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赤字 and 黒字 seem to correspond directly to the English expressions 'red ink' and 'black ink', meaning a (financial) deficit/loss and surplus, respectively. If Wiktionary is to be trusted, Mandarin, Cantonese and Korean use 赤字 in the same way. Furthermore, French has the expression être dans le rouge ('to be in the red').

Etymonline lists the first recorded instance of 'red ink' in English as being from 1929, and 語源由来辞典 asserts that 赤字 and 黒字 spread in Japanese during the 大正時代 (1912-1926) to the start of 昭和時代 (1926-1989).

How did 赤字 and 黒字 come to be used in Japanese? Are the terms borrowed from a European language (or vice versa), or did the practice of using red ink for losses and black ink for profits arise independently?

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    Maybe due to the massive losses from the US 1929 stock market crash, and the storied "stockbrokers jumping out of windows"? – user3169 Apr 7 '13 at 1:50
  • Maybe :) I don't have access to the Oxford English Dictionary at present, but there might be more information to be found there. Etymonline tends to match with what's in the OED. – Quppa Apr 7 '13 at 1:59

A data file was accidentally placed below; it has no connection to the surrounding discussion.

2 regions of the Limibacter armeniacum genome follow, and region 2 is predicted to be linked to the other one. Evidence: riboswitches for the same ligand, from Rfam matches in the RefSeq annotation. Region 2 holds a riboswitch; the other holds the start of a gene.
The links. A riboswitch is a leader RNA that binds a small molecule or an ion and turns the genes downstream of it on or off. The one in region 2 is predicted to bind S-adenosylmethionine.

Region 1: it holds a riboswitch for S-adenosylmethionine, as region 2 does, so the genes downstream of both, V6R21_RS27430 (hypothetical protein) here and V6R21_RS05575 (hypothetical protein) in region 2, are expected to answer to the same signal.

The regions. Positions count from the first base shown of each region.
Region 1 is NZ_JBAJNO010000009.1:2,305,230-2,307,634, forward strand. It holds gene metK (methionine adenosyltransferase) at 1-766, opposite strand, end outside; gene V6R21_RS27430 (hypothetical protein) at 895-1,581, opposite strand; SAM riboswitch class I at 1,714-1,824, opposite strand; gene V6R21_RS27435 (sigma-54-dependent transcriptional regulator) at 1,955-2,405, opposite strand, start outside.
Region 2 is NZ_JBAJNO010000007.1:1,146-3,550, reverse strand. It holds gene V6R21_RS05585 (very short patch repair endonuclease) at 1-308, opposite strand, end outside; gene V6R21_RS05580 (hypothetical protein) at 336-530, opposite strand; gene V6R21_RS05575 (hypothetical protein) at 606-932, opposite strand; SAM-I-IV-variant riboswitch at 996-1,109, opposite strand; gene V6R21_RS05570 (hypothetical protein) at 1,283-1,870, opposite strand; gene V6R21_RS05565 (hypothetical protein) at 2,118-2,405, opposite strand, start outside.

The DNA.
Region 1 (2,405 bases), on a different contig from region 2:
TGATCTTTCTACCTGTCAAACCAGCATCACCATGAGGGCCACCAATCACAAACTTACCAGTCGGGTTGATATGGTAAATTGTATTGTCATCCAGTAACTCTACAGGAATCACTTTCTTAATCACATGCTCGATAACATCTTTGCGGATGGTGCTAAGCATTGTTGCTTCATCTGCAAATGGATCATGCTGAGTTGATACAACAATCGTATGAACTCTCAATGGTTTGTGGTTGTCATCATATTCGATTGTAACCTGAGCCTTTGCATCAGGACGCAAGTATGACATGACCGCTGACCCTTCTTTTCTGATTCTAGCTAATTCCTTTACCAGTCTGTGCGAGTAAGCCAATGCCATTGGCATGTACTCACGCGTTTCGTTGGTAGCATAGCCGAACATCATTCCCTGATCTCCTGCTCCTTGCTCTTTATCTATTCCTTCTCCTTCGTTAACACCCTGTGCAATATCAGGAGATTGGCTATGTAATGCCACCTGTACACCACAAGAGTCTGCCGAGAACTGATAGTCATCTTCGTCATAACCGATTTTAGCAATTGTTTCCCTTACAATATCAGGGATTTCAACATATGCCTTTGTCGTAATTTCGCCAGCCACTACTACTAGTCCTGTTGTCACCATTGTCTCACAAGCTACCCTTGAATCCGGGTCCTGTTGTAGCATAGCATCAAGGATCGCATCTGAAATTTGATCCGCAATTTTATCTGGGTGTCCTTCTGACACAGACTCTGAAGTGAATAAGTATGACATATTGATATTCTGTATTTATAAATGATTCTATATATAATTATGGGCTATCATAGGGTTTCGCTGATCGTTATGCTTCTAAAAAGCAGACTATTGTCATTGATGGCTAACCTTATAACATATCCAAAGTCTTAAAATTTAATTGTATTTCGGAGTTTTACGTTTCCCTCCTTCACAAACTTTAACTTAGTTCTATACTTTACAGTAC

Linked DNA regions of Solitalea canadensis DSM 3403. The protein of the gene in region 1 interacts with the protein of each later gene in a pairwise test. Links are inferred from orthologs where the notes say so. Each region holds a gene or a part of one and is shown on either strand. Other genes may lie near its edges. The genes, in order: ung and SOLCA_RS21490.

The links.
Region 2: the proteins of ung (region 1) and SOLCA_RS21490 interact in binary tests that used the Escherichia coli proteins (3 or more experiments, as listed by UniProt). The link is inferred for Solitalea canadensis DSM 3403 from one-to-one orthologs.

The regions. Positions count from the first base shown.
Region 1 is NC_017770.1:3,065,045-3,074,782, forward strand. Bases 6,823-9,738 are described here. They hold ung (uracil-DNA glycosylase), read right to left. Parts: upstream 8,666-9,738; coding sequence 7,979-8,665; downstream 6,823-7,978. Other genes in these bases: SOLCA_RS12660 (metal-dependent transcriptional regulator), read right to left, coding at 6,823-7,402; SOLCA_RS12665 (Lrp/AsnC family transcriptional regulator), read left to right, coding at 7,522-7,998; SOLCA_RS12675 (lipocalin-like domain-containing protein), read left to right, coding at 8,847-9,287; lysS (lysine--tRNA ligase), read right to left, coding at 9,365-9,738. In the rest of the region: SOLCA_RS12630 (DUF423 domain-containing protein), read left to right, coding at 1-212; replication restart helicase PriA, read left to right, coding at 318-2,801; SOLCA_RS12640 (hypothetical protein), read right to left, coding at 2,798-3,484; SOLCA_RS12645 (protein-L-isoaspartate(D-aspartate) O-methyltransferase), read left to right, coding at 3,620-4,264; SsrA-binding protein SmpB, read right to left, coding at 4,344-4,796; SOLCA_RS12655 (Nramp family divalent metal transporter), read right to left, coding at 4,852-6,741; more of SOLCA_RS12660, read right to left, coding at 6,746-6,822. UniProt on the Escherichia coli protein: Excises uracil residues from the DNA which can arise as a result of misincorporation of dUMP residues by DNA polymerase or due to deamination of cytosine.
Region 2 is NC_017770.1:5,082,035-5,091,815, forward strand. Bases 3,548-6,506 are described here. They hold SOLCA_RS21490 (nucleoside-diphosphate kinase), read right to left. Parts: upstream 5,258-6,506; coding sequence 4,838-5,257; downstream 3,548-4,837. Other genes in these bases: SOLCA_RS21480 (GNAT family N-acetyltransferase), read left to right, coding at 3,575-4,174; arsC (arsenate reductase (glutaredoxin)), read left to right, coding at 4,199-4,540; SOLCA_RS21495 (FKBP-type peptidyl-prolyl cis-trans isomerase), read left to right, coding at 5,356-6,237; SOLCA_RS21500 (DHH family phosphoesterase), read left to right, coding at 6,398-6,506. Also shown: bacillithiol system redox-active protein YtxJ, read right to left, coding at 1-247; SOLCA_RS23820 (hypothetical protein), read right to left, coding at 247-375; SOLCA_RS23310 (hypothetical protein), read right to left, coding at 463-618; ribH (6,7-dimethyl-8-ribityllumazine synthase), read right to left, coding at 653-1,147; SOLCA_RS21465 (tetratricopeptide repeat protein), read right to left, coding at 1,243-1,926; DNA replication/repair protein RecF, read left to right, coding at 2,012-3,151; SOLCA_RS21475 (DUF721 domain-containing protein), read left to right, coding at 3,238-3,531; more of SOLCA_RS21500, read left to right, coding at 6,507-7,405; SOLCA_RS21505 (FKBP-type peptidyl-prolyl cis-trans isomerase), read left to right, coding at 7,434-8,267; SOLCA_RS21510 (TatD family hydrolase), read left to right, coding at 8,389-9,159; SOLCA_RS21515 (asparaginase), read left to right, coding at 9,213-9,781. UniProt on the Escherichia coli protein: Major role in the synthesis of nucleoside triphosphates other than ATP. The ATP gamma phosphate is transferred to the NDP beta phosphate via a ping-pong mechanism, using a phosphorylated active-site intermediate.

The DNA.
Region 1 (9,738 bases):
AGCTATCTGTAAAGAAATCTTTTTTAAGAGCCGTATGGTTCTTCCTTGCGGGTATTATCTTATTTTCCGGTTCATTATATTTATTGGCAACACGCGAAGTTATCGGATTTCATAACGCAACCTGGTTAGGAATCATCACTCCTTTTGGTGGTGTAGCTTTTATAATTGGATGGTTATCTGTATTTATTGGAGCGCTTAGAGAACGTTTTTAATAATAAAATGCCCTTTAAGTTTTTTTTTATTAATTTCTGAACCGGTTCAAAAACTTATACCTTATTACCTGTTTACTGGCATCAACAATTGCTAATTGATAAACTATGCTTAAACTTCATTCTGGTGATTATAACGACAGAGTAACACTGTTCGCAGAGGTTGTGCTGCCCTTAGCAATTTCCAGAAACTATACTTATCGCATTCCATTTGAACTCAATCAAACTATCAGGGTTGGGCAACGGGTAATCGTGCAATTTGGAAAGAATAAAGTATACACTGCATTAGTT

• Here's another link that possibly points to the 1929 stock market crash as being somewhat related to this sort of usage. (Linked page is in Shift_JIS encoding.) – summea Apr 7 '13 at 2:32
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    In the red appeared in English in print in 1926 and is probably older, so user3169's speculation is not correct. (The OED gives the same cite, and 1928 for in the black.) – snailplane Apr 7 '13 at 3:15
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    @snailplane Oh well, it sounded good. Good thing I phrased it as a question. Anyway, check (barrypopik.com/index.php/new_york_city/entry/…) under "Google Books - Campbell’s Actual Accounting" which is a reference from 1911. My idea is that Japanese usage was borrowed/transferred from English due to western influence in the early 20th century. – user3169 Apr 7 '13 at 5:02
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Over the years, I've found Shogakukan's 国語大辞典【こくごだいじてん】 (KDJ) to be a good resource for etymologies and term dating. Their entry here at Kotobank lists a first citation in Japanese to 1929, roughly in line with the appearance of the term "in the red" in English, dated to 1926 in this Wiktionary entry.

The Japanese Wikipedia article on 黒字【くろじ】と赤字【あかじ】 lists a slightly later appearance in 1931, close enough to the KDJ for rough purposes. This article notes that the Japanese term may have arisen as follows (my explanatory addition [in square brackets]):

日本語【にほんご】の「赤字【あかじ】」「黒字【くろじ】」は、この西洋【せいよう】式【しき】簿記【ぼき】に直接【ちょくせつ】由来【ゆらい】するか、あるいは上記【じょうき】の西洋語【せいようご】からの借用【しゃくよう】と見【み】られる。
The Japanese terms "red figures" and "black figures" may be derived directly from this Western bookkeeping [writing income and gains in black, and expenditures and losses in red], or they may be borrowings from the aforementioned Western languages.

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In bookkeeping, losses were written in red. Gains were written in black.

This starts from this.

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